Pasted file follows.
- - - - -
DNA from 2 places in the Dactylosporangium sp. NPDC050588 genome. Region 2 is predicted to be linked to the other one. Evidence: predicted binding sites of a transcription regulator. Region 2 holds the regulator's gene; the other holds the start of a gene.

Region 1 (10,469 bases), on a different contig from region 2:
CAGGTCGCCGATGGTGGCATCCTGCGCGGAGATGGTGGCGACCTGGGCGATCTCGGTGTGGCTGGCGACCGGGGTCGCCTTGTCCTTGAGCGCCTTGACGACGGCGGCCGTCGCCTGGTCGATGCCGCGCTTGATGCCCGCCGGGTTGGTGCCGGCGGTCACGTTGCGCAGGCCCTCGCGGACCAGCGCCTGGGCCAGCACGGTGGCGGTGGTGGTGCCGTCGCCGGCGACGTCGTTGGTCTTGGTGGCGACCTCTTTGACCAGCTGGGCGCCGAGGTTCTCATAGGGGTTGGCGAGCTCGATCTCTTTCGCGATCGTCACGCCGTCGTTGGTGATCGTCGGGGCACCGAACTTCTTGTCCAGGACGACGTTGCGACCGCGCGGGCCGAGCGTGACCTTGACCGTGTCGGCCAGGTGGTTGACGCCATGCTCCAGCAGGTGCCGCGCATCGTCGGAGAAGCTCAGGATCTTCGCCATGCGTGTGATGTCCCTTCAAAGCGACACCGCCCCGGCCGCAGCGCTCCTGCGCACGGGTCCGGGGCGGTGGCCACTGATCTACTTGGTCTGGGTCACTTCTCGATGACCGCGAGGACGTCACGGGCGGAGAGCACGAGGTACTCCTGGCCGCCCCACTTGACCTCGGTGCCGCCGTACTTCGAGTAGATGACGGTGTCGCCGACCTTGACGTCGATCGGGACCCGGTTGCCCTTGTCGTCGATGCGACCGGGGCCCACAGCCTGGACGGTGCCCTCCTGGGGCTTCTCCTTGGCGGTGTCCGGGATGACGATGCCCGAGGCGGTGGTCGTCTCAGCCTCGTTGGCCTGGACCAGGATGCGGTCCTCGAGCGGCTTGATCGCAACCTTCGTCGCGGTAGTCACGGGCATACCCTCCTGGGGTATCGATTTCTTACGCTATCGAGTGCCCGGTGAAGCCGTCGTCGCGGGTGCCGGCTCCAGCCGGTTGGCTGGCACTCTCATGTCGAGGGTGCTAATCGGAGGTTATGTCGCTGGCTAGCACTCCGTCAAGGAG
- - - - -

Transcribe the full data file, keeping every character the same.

DNA from 2 places in the Dactylosporangium sp. NPDC050588 genome. Region 2 is predicted to be linked to the other one. Evidence: predicted binding sites of a transcription regulator. Region 2 holds the regulator's gene; the other holds the start of a gene.

Region 1 (10,469 bases), on a different contig from region 2:
CAGGTCGCCGATGGTGGCATCCTGCGCGGAGATGGTGGCGACCTGGGCGATCTCGGTGTGGCTGGCGACCGGGGTCGCCTTGTCCTTGAGCGCCTTGACGACGGCGGCCGTCGCCTGGTCGATGCCGCGCTTGATGCCCGCCGGGTTGGTGCCGGCGGTCACGTTGCGCAGGCCCTCGCGGACCAGCGCCTGGGCCAGCACGGTGGCGGTGGTGGTGCCGTCGCCGGCGACGTCGTTGGTCTTGGTGGCGACCTCTTTGACCAGCTGGGCGCCGAGGTTCTCATAGGGGTTGGCGAGCTCGATCTCTTTCGCGATCGTCACGCCGTCGTTGGTGATCGTCGGGGCACCGAACTTCTTGTCCAGGACGACGTTGCGACCGCGCGGGCCGAGCGTGACCTTGACCGTGTCGGCCAGGTGGTTGACGCCATGCTCCAGCAGGTGCCGCGCATCGTCGGAGAAGCTCAGGATCTTCGCCATGCGTGTGATGTCCCTTCAAAGCGACACCGCCCCGGCCGCAGCGCTCCTGCGCACGGGTCCGGGGCGGTGGCCACTGATCTACTTGGTCTGGGTCACTTCTCGATGACCGCGAGGACGTCACGGGCGGAGAGCACGAGGTACTCCTGGCCGCCCCACTTGACCTCGGTGCCGCCGTACTTCGAGTAGATGACGGTGTCGCCGACCTTGACGTCGATCGGGACCCGGTTGCCCTTGTCGTCGATGCGACCGGGGCCCACAGCCTGGACGGTGCCCTCCTGGGGCTTCTCCTTGGCGGTGTCCGGGATGACGATGCCCGAGGCGGTGGTCGTCTCAGCCTCGTTGGCCTGGACCAGGATGCGGTCCTCGAGCGGCTTGATCGCAACCTTCGTCGCGGTAGTCACGGGCATACCCTCCTGGGGTATCGATTTCTTACGCTATCGAGTGCCCGGTGAAGCCGTCGTCGCGGGTGCCGGCTCCAGCCGGTTGGCTGGCACTCTCATGTCGAGGGTGCTAATCGGAGGTTATGTCGCTGGCTAGCACTCCGTCAAGGAG